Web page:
On top of his regular gig writing for FADER, Duncan Cooper also finds the time to produce entropic pop under the name Wildarms. His new EP, Clear Eyes, is a gleefully eclectic mish-mash of influences, right down to its title—which references Friday Night Lights—and cover—which plasters a giant happy face over a painting by British neo-classicist painter John William Godward. As for the music, the record finds Cooper mixing breakbeats, new-age atmosphere, and jungle rhythms, ultimately creating a sound that bursts with joyful nostalgia. Granted, we’ve heard it all before, albeit never quite like this.

It fits that Clear Eyes is seeing release via Cascine, a label with a laser-focused dedication to layered electronic pop. Opener “Full Hearts” is a relaxed, gauzy affair with handclaps, bird chirps, and Eastern-inspired pentatonics, not to mention a hip-hop hype man for good measure. “Love Is Just True” turns up the new-age vibes even further, laying a sample that repeats the phrase “two hearts beating as one” over wind chimes and a beat that could have been borrowed from ’80s Sade. While the cut-and-paste nature of Cooper’s songwriting may sound like overt kitsch on paper, Clear Eyes avoids coming across like a chopped-up Pure Moods comp, largely thanks to his ability to stitch divergent sounds together so seamlessly.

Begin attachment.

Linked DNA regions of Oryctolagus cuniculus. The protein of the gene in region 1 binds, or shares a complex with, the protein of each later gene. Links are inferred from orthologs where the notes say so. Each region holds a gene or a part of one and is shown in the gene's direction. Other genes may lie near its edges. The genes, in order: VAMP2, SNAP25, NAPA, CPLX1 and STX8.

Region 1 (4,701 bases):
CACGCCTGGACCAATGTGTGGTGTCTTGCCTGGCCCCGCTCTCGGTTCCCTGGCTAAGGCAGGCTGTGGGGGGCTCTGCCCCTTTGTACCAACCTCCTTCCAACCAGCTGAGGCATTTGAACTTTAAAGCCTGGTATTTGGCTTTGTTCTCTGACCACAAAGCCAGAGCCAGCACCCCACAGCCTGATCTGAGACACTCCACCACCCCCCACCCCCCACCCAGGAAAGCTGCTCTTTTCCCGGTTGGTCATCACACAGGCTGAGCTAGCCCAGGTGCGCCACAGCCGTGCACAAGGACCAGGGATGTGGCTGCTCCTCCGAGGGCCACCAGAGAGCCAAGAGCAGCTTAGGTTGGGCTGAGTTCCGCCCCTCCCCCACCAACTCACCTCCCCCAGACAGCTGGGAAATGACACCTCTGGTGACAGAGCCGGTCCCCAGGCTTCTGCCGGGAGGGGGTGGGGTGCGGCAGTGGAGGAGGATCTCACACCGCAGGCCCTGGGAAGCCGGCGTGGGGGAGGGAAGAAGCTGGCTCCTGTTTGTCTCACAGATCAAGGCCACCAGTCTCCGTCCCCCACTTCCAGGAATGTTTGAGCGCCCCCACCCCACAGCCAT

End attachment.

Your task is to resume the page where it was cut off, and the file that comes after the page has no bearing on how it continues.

While the tone of the EP mostly remains at a low simmer, the most fun moment may be when Cooper heats things up on “Acceptance.” The track starts slow, but around the midway point, it morphs into an ode to ’90s rave culture, courtesy of a brain-meltingly upbeat jungle rhythm. It may sound like an odd (or possibly just goofy) direction to take, but the finished product is no less out of place than the bits of smooth R&B and new jack swing found elsewhere on the EP. Clear Eyes ends with “Twice,” a marimba-driven island-pop track that’s all sandy beaches and vacation vibes. It’s both the record’s most traditional pop song and the emotional high point. As the track finishes, a young woman’s voice—apparently taken from a YouTube video—relates the simple power of a kiss.

Returning to the artwork, it’s fitting that Cooper chose a defaced John William Godward painting to represent his music. As the story goes, Godward committed suicide, leaving a note explaining that the world wasn’t big enough for both him and Pablo Picasso. Cooper’s goal for the EP seems to hinge on the exact opposite sentiment—that there’s more than enough room for everyone, no matter how seemingly contradictory their sounds may be. In the end, Clear Eyes often thrives with its unusual pairings, and Cooper’s ability to create his own sun-drenched world from such disparate elements is an enjoyable surprise.